That’s never been asserted. What’s been said is that the
dependence on online technologies can lull some people into
a false sense of security.
Look folks, this isn’t aerospace engineering. There are a
whole range of factors that determined why Dean is where he
is, and none of them are simple. I don’t understand why
people assume they are.
I have some questions:
1. Why do we assume that Iowa and New Hampshire speak
for the entire country? I live in California, and don’t
understand why other states get to decide the field of
candidates before I’ve even had the chance to vote. For all
we know, Dean could have 100% support in other states, but
due to the nature of the primaries, people get knocked out
before we can discover that. Anyone here done some research
on the flaws in that?
2. Most of the focus on Dean was about the internal
organization of volunteers and core supporters, but little
was said about voters not a part of the campaign (that
includes people who didn’t have time to waste going to
MeetUps). Dean’s strength was his staff and volunteers, but
that can’t be equated with votes. Too many people made the
assumption that one would lead to the other or that they
were one and the same. Why?
3. Dean would be nobody without the net. Why is there an
assumption of failure? If Bill Clinton was running with the
same figures as Dean, that would be failure, but that would
also assume that he was somebody already. Dean was a nobody,
who used the internet to become a somebody. That’s not
failure, that’s incredible success. Why do the idiots like
Clay Shirky and all of you smart researchers wholly swallow
the false paradigm of failure that Capitalist media feeds us?
4. Why is everyone ignoring the politics? Why do people
assume that the reason people didn’t vote for Dean was
something other than his politics? Lots of the people
who were assumed to be Dean supporters don’t really like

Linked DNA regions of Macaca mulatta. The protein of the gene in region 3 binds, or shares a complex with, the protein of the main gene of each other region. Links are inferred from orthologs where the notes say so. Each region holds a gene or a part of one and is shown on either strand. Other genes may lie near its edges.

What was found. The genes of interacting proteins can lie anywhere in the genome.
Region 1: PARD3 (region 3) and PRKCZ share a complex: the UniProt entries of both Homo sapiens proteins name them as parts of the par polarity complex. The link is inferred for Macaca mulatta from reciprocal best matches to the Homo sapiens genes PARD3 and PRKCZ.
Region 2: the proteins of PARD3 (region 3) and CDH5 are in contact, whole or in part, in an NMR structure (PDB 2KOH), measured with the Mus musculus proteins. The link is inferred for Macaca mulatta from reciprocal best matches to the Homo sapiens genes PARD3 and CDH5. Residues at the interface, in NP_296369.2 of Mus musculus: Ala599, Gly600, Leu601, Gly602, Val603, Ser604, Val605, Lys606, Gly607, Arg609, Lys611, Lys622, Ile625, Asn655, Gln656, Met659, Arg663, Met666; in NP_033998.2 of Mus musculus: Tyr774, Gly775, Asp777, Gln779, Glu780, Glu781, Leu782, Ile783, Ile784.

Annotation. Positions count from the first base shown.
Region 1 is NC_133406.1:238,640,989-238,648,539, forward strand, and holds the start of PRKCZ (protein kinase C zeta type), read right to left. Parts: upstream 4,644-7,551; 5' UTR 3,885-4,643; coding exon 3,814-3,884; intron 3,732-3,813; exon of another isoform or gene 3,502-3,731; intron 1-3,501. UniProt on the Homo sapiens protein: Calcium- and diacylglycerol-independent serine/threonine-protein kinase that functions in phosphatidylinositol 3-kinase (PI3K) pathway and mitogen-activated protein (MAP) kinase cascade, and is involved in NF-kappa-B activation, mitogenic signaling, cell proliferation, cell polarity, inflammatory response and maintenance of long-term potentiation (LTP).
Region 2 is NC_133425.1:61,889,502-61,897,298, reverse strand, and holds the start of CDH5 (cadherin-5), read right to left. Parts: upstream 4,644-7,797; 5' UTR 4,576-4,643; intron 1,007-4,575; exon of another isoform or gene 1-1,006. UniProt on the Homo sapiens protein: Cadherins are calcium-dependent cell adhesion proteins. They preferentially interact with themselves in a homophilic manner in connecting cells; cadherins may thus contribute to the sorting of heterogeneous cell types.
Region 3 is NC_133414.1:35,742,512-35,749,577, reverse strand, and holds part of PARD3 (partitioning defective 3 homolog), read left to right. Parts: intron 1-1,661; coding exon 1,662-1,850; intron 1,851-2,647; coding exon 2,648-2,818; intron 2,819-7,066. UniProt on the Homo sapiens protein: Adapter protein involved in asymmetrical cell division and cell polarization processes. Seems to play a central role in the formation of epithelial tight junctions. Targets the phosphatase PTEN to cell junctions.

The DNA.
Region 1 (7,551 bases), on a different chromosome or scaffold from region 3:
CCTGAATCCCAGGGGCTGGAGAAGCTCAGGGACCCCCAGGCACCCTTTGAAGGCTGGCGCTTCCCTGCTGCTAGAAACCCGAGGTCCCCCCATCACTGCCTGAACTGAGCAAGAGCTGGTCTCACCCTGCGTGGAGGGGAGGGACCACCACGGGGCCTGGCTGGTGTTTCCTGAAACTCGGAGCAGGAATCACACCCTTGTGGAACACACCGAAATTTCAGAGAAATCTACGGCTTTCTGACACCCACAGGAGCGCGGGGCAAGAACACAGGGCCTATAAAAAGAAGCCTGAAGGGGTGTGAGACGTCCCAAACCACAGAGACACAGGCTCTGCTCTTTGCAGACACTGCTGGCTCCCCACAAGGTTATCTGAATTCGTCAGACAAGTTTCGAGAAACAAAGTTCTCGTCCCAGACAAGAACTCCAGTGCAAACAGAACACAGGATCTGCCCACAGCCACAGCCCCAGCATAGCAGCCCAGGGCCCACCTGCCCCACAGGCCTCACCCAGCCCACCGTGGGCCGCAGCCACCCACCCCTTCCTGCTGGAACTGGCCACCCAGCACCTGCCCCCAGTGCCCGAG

him or even know who he is. Remember the article talking
about the lack of support among African-Americans for
Dean? Did Clay Shirky and the rest of those blog idiots
have much to say about that? Well, African-Americans are
one of the core constituencies of the Democratic party.
If they weren’t all that enthused how do you think other
people might have felt?
5. Too much of the focus on and of Dean’s campaign was
about youth. That’s nice, but youth don’t vote. Youth aren’t
stupid, they’re just rightly cynical about the lies fed to
them by Capitalism. While Dean had tremendous youth support
that doesn’t mean that he had lots of eligible voting-age
support. Too much high-tech focus on youth and gadgetry and
not enough on the offline old folks who actually go to the
polls and those city council meetings consistently (which
are important, whereas a MeetUp don’t mean shit to them).
Date: Thu, 29 Jan 2004 16:28:43 -0600
From: Nancy Baym firstname.lastname@example.org
> > I find it implausible that people who are using the
>> internet to retreat from offline life would choose a
>> political action online community in which to do so.
>That’s never been asserted. What’s been said is that the
>dependence on online technologies can lull some people into
>a false sense of security.